We are used to hearing about “Einstein’s greatest mistake” being his throwing in the cosmological constant to explain the expansion of the universe. These days this seems less of a mistake than it was first thought. But there’s one thing he definitely didn’t get right – that’s quantum entanglement, a concept so bizarre, that Einstein used it as an example of why quantum theory had to be wrong.
In fact it was Einstein who for once was mistaken, and entanglement has proved, as Brian Clegg’s subtitle suggests, to be one of science’s strangest phenomena. Imagine a link between two particles that is so low level that you can separate them to either side of the universe and a change in one particle will be instantly reflected in the other. Forget special relativity – the spooky connection of entanglement doesn’t know about the light speed barrier.
The God Effect (the title is a reference to the Higgs boson, also known as the God Particle, which it has been suggested requires entanglement to function) begins with an excellent background to where entanglement came from – Einstein’s original “entanglement busting” paper EPR, early attempts to show whether or not entanglement existed and the definitive experiments that demonstrated it in action. Although we’re dealing here with quantum physics at its most mindboggling, Clegg makes a great job of explaining what was going on in layman’s terms, and bringing alive the major characters not widely known outside this field, such as John Bell and Alain Aspect.
Where the book really triumphs, though, is when he moves onto the remarkable applications of entanglement that have started to be developed over the last few years. Unbreakable encryption, computers that can crack problems that would take conventional computers longer than the lifetime of the universe to cope with, even Star Trek-style matter transmitters. It’s great stuff. I particularly liked the chapter on why entanglement doesn’t allow us to send faster than light messages. Most of the books I’ve read on the subject just dismiss this as obvious, but it isn’t – in fact it’s what most people think of as soon as they hear about entanglement: surely it could be used to send faster than light messages. Clegg explains just what the implications would be – why faster than light messages would allow us to send information back in time – then shows how entanglement entices, but can never actually deliver on this promise.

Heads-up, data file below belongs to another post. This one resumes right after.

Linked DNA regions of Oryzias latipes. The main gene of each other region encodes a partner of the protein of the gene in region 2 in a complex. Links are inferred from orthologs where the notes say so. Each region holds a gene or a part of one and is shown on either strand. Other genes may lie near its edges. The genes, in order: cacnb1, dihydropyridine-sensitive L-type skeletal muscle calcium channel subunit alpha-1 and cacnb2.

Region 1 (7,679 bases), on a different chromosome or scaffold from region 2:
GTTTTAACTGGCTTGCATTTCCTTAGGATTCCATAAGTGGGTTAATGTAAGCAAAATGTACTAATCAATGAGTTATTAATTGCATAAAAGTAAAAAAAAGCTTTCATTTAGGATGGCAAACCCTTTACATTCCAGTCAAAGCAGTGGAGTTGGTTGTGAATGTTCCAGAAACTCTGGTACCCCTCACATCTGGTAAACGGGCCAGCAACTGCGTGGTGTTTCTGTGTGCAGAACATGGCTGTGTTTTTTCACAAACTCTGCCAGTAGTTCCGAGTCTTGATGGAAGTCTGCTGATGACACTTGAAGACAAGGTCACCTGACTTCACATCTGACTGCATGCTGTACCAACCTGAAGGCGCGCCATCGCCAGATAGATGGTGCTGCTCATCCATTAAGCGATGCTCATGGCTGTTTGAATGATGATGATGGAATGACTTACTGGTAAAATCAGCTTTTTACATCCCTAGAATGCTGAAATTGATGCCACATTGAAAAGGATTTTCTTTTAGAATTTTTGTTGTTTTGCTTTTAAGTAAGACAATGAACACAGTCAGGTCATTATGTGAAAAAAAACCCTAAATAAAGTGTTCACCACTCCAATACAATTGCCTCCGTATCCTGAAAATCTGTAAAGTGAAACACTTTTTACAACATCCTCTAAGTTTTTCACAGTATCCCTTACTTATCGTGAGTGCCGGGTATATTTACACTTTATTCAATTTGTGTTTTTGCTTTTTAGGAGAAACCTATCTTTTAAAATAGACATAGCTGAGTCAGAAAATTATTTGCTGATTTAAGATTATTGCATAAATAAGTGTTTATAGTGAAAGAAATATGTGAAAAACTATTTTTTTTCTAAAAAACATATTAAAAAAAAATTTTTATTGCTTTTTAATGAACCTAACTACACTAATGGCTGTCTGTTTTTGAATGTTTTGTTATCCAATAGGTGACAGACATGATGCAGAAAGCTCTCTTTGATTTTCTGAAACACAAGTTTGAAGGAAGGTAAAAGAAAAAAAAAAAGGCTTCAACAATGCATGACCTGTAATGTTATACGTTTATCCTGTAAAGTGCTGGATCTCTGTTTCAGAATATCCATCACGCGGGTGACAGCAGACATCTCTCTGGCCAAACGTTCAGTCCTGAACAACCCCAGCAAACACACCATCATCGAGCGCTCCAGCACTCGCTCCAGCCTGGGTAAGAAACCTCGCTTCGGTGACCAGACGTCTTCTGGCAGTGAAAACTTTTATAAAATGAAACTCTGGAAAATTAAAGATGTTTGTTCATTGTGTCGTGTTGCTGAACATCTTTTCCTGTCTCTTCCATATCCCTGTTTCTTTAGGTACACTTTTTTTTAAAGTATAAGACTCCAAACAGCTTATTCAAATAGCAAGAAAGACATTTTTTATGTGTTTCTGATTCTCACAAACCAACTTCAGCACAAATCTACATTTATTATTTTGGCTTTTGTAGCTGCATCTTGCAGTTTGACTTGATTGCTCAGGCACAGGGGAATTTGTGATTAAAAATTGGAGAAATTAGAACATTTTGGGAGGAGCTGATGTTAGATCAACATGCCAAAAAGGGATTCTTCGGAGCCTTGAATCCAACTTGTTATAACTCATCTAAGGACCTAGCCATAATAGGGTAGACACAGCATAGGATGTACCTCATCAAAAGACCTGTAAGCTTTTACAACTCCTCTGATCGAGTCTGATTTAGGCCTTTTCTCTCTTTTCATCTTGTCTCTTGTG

There’s also some fun speculation from top scientists on what else entanglement could do – not just providing a mechanism for the Higgs boson, but also the existence of life, telepathy and more. The only criticism I have is that the chapter on quantum computers told me rather more than I wanted to know about different ways to make quantum computers work – it was still interesting, but I didn’t need that much detail.
Overall this is a superb exploration of this weird and wonderful physical phenomenon and the ways it could change our lives. It’s well written and approachable without any technical background, though I think it may also appeal to undergraduates, as entanglement tends to get very limited coverage on physics courses. Recommended.
Review by Martin O'Brien